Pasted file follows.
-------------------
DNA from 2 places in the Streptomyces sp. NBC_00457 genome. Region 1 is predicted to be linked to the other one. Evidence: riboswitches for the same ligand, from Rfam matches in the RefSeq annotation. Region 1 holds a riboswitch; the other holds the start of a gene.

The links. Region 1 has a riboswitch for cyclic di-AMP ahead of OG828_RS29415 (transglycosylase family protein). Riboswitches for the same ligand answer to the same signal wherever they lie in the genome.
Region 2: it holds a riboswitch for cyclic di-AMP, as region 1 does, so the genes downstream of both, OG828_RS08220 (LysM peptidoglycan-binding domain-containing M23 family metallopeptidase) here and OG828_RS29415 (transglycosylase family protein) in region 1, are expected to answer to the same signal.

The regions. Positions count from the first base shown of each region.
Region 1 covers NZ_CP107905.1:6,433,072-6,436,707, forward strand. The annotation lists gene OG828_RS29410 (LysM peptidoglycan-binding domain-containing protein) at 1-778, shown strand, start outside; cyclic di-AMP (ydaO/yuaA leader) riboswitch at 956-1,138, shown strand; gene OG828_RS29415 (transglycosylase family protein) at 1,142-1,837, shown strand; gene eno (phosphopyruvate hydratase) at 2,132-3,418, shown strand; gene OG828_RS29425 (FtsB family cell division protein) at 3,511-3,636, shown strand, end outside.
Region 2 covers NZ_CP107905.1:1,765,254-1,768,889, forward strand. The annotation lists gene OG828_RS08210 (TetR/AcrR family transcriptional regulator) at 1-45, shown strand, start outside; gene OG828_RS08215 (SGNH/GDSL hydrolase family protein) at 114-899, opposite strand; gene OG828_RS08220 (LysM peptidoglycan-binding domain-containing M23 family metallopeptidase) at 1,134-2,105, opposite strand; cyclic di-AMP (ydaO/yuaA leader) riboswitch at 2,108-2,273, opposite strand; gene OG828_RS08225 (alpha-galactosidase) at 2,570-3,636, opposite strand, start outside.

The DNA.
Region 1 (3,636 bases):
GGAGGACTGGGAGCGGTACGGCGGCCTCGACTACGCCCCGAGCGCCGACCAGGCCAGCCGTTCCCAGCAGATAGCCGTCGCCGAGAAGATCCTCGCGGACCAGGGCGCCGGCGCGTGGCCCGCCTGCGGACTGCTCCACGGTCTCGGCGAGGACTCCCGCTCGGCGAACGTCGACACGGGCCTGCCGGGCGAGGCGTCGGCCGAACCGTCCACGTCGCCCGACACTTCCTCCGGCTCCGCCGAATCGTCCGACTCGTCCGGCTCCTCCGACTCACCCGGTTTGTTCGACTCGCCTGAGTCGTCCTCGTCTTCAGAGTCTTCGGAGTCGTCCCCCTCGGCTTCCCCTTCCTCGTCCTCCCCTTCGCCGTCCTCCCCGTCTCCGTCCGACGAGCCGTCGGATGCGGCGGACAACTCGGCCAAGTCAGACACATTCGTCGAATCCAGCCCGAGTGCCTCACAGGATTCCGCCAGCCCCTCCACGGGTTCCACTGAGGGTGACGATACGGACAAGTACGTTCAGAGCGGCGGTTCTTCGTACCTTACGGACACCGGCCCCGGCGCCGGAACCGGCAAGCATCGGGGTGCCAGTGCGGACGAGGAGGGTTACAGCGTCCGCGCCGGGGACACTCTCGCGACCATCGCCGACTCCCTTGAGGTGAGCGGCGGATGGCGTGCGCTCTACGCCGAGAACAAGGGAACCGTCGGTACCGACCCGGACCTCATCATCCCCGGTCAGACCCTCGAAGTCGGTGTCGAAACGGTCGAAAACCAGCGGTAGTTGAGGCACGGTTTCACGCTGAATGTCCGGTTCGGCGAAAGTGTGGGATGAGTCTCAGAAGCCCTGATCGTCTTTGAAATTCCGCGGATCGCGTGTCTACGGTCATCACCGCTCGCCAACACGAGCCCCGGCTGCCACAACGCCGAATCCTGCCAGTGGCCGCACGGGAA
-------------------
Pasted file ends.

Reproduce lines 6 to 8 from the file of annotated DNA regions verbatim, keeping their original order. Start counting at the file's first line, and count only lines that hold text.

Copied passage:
Region 2 covers NZ_CP107905.1:1,765,254-1,768,889, forward strand. The annotation lists gene OG828_RS08210 (TetR/AcrR family transcriptional regulator) at 1-45, shown strand, start outside; gene OG828_RS08215 (SGNH/GDSL hydrolase family protein) at 114-899, opposite strand; gene OG828_RS08220 (LysM peptidoglycan-binding domain-containing M23 family metallopeptidase) at 1,134-2,105, opposite strand; cyclic di-AMP (ydaO/yuaA leader) riboswitch at 2,108-2,273, opposite strand; gene OG828_RS08225 (alpha-galactosidase) at 2,570-3,636, opposite strand, start outside.

The DNA.
Region 1 (3,636 bases):